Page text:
MadSci Network: Botany

Re: Pollination of Calochortus amabilis

Date: Thu Jun 29 10:38:54 2006
Posted By: David Hershey, Faculty, Botany, NA
Area of science: Botany
ID: 1151007852.Bt

You ask several interesting questions that may not have been researched. The
first reference indicates that most Calochortus are generalists in regard to
insect pollinators. You might wish to email the authors with your questions and
to ask for a copy of their Calochortus articles. 

It seems likely that a generalist plant species for pollinators would have an
advantage over a specialist species in certain situations. If the specialist
species lost its only pollinator, it could be in deep trouble. Losing a single
pollinator species for a generalist plant species would not be as serious. On
the other hand, a specialist plant species might have a more efficient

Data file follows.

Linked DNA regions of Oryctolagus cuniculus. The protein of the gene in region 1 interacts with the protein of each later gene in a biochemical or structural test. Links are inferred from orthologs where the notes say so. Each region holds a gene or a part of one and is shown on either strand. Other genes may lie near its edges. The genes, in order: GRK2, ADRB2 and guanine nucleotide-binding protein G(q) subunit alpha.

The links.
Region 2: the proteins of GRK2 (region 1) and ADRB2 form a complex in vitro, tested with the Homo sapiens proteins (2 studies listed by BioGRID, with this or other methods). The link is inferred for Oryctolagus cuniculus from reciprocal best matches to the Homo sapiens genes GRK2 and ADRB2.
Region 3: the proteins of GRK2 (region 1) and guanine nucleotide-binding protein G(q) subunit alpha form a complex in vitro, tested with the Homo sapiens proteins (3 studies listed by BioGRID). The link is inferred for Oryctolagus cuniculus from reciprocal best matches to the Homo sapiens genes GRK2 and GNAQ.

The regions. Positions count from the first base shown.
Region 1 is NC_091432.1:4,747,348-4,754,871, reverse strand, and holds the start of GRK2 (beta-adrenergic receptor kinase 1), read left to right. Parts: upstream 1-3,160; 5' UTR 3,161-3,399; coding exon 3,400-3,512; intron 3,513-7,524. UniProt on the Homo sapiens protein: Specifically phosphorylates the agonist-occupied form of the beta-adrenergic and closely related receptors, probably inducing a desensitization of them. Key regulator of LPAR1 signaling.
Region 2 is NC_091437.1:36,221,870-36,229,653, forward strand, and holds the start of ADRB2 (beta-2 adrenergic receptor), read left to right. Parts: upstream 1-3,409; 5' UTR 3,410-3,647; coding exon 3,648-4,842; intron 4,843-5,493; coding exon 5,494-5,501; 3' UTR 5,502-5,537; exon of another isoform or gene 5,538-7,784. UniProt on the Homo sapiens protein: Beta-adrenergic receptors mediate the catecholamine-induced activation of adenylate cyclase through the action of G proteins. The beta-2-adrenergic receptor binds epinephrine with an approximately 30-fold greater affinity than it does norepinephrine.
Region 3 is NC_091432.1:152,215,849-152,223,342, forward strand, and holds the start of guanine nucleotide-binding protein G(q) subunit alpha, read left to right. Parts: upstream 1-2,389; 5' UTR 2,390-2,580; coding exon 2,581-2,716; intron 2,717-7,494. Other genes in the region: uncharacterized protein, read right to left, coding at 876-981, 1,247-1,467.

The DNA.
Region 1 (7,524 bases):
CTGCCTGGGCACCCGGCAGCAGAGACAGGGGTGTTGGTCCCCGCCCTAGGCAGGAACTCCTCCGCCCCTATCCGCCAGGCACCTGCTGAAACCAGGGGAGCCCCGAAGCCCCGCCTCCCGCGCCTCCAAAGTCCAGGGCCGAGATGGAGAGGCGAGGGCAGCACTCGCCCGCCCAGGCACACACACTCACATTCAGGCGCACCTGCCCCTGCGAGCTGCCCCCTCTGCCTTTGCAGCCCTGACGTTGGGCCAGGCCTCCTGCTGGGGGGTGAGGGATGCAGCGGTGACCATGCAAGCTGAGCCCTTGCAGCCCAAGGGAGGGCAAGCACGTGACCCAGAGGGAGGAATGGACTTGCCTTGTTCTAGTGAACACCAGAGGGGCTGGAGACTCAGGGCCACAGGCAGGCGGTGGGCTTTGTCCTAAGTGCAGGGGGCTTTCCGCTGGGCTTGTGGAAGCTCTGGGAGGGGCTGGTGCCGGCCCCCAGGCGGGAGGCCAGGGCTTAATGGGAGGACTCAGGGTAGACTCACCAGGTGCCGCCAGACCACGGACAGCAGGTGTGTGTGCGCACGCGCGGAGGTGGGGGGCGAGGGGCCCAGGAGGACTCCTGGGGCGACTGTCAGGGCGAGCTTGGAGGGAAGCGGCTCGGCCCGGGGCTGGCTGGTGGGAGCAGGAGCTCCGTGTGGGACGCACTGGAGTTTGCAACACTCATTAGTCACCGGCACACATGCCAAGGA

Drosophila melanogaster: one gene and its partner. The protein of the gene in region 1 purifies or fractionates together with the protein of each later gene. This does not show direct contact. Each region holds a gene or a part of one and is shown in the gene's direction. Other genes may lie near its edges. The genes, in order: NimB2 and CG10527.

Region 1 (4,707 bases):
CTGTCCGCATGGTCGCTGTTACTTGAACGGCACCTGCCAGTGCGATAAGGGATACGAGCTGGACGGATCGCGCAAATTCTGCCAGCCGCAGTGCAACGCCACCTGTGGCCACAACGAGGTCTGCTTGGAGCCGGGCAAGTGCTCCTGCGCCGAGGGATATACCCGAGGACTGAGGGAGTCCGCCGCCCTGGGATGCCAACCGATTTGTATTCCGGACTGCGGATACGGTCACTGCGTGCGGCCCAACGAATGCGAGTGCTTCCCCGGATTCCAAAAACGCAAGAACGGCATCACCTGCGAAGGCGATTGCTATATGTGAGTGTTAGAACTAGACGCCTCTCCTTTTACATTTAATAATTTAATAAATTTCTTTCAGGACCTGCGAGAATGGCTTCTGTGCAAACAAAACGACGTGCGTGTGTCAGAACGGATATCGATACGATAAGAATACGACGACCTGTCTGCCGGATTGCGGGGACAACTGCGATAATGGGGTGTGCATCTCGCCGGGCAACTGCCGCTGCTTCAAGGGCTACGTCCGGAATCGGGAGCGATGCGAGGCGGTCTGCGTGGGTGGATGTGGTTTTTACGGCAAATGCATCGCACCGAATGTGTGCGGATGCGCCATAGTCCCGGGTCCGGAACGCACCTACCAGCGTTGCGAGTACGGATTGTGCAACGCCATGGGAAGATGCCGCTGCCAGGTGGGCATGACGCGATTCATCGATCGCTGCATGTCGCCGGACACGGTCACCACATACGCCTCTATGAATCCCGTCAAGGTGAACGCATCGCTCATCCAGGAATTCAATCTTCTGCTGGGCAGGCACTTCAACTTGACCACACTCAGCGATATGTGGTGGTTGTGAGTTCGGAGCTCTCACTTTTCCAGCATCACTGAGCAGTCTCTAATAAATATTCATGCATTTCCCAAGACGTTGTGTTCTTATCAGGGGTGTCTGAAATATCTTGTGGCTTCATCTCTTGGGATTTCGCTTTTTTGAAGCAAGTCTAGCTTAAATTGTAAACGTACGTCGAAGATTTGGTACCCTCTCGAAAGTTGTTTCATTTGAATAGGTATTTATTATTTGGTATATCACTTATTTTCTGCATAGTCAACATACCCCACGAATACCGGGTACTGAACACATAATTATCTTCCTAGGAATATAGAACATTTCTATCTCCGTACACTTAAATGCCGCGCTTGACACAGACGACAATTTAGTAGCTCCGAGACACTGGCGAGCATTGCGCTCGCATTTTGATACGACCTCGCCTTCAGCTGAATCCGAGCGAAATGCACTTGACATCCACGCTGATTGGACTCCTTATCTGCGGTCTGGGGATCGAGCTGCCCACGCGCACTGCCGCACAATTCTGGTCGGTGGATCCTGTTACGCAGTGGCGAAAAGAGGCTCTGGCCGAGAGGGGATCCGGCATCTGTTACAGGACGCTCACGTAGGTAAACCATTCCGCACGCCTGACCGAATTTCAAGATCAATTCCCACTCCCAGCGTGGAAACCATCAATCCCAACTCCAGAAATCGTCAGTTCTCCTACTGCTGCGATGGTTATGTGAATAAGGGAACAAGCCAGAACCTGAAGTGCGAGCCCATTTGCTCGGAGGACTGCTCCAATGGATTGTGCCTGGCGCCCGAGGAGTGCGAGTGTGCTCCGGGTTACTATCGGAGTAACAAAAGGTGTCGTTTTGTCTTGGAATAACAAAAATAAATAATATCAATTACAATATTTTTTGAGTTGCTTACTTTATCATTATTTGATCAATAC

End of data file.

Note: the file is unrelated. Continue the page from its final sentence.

pollinator than a generalist plant species.

To test your hypothesis of why the flower turns red/orange after pollination.
Take some cut Calochortus flowers indoors before they open and place them where
insects cannot get at them. As a control, hand pollinate some cut flowers. If
they do not turn red/orange in unpollinated, then you can establish that
pollination causes the change. An alternative explanation is that the red/orange
color develops due to senescence whether or not the flower is pollinated.

Your questions on whether the red/orange color is due to stored sugars would be
more difficult to test. It might require biochemical work. First, you would have
to identify the red/orange pigments. It may be an anthocyanin, which are the
same type of pigments that are produced in autumn tree leaves as a "sunscreen"
(see second reference).


Dilley, James D., Wilson, Paul & Mesler, Michael R. (2000) The radiation of
Calochortus: generalist flowers moving through a mosaic of potential
pollinators. Oikos 89 (2), 209-222. doi: 10.1034/j.1600-0706.2000.890201.x

Lee, D.W. and Gould, K.S. Why leaves turn red. American Scientist 90: 524-531.

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